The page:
So no, I don’t think the appearance of Luke Skywalker takes anything away from the narrative of The Mandalorian. Like Ahsoka, Boba Fett, and a laundry list of other instances of “fan-service,” it adds to the creative equation of the show, not subtracts. And let’s be honest – The Mandalorian was never a separate entity to the Star Wars films. The very first episode ended with the appearance of a child of Yoda’s mysterious species. From that moment, Grogu and Mando were on a collision course with Luke Skywalker, Yoda’s apprentice and one of the only Jedi left in the galaxy. Showing anything less than Jedi Master Luke Skywalker would have felt like the show was going out of its way to avoid him.
Luke’s appearance as a fully realized Jedi master is a strong counterpoint to the version of him we saw in The Last Jedi. But that doesn’t mean The Mandalorian has lost its way chasing after the Skywalker Saga’s failings. It just means the show has established its role as both something new and something old. By embracing the franchise’s past in Luke Skywalker, Jon Favreau gave us one of the greatest sequences in Star Wars history. And then moments later, he gave us an equally emotional moment with characters that represent the franchise’s future.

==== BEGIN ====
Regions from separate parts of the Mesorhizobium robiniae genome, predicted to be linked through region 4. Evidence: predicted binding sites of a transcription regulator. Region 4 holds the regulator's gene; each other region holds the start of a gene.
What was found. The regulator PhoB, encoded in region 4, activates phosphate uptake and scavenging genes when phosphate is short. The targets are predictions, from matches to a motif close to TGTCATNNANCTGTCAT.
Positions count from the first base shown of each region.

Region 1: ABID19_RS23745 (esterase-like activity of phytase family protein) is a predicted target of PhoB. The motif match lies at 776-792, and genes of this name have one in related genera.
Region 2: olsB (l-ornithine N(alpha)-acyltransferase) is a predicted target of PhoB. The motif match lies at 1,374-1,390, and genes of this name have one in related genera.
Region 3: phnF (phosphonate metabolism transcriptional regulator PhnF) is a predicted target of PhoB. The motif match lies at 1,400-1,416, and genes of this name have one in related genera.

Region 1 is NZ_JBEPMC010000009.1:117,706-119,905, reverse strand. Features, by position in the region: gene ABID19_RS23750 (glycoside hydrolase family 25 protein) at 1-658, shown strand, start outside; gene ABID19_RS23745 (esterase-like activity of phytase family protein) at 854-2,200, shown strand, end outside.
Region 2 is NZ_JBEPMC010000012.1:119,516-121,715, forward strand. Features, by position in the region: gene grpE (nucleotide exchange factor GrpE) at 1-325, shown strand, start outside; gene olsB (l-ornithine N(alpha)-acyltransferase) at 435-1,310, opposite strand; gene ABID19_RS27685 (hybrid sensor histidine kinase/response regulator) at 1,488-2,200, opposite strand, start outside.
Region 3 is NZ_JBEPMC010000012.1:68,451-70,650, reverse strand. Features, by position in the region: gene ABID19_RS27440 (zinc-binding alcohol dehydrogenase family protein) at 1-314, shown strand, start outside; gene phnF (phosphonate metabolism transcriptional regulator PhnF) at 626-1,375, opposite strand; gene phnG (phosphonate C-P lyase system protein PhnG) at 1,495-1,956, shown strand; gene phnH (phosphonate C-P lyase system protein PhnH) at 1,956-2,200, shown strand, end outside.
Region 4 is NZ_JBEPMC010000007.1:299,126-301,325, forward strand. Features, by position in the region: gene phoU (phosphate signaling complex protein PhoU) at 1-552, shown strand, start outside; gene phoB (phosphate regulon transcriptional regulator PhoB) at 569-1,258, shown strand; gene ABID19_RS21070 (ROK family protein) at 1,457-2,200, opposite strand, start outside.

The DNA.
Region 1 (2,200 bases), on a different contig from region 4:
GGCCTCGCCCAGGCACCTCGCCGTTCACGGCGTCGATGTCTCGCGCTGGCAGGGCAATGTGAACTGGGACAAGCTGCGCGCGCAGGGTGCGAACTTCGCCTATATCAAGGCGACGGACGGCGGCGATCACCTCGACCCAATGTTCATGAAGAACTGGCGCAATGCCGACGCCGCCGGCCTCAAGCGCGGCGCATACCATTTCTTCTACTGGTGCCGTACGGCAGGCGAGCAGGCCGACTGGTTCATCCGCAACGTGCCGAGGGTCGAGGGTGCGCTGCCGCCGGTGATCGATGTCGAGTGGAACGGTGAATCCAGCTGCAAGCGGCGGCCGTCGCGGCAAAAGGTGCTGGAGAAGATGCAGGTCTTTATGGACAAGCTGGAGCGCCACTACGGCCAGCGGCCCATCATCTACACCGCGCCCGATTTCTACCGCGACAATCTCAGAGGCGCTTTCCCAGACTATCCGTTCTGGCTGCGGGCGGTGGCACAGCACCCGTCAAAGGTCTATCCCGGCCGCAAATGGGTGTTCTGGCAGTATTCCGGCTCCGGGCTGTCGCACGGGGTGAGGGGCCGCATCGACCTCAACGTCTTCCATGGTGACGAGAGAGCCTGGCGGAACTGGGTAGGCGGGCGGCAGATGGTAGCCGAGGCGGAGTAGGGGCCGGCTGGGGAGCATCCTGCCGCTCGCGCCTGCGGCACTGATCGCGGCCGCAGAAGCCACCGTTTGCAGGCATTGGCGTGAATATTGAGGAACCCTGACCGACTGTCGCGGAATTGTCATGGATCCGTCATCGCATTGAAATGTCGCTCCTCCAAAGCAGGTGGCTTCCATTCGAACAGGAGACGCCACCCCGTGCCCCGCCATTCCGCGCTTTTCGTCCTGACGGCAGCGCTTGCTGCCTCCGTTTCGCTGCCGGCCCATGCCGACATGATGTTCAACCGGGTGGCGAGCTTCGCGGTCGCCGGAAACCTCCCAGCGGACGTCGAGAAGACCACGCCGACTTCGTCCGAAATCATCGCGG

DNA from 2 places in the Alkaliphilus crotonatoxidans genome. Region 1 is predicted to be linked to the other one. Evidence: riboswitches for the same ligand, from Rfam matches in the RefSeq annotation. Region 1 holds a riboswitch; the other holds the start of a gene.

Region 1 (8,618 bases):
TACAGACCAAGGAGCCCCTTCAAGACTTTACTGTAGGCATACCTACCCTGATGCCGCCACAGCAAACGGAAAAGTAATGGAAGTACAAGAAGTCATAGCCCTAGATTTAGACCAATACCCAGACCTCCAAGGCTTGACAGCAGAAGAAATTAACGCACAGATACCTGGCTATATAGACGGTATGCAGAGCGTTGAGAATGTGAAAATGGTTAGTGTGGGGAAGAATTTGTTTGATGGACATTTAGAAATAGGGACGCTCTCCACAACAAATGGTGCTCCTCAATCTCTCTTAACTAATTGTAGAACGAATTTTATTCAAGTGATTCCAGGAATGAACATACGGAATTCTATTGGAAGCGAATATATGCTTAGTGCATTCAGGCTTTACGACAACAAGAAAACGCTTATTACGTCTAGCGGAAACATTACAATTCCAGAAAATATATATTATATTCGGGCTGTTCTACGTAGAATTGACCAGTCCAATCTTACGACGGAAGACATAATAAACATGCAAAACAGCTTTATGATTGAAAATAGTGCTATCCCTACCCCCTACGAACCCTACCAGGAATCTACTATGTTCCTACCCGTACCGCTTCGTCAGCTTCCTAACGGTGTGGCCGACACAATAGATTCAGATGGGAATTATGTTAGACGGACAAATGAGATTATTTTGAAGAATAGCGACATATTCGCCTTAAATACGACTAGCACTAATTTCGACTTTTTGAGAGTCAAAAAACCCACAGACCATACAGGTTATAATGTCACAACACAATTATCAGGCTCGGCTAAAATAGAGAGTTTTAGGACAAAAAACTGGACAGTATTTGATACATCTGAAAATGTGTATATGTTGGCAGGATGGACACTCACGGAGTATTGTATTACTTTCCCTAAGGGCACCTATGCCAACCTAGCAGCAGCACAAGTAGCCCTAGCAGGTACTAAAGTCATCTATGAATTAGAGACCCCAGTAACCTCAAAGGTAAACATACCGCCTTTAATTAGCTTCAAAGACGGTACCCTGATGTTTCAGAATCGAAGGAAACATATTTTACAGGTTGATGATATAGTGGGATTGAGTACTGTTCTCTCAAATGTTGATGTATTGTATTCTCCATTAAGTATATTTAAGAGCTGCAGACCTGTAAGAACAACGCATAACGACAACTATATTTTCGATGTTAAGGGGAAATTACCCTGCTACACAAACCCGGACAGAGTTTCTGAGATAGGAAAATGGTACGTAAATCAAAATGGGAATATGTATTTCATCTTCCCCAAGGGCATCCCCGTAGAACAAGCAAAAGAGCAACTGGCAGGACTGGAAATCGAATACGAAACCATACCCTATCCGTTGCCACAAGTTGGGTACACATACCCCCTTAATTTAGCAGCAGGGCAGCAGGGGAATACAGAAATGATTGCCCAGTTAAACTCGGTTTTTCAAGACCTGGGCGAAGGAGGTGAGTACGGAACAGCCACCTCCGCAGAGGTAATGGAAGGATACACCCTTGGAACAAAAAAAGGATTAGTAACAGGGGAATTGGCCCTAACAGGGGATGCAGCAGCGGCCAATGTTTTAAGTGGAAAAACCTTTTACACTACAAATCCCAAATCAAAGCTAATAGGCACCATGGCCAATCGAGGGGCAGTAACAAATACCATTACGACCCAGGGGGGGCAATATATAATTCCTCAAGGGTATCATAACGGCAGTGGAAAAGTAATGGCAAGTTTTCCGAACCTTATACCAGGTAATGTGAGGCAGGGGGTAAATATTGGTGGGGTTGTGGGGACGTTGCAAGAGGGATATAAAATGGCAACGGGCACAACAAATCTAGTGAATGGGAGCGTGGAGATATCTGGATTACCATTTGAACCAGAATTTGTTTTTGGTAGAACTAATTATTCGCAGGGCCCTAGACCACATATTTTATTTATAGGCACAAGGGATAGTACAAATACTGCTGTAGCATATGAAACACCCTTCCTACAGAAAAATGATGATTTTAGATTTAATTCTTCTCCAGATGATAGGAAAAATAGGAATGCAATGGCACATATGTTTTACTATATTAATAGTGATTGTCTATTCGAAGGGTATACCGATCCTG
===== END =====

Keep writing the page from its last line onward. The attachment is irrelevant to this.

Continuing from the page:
When Din removed his helmet so his son could finally see his face, it wasn’t any less meaningful because Luke Skywalker was in the room. Skywalker’s heroic appearance and the duo’s heartfelt goodbye aren’t at odds with one another. They are two halves of a whole. This is just the latest and greatest example of the dichotomy of The Mandalorian – the balance between “fan-service” and the future which the franchise has found. If the new Star Wars shows and films on the horizon can strike this same balance, then it’s an incredible time to be a Star Wars fan.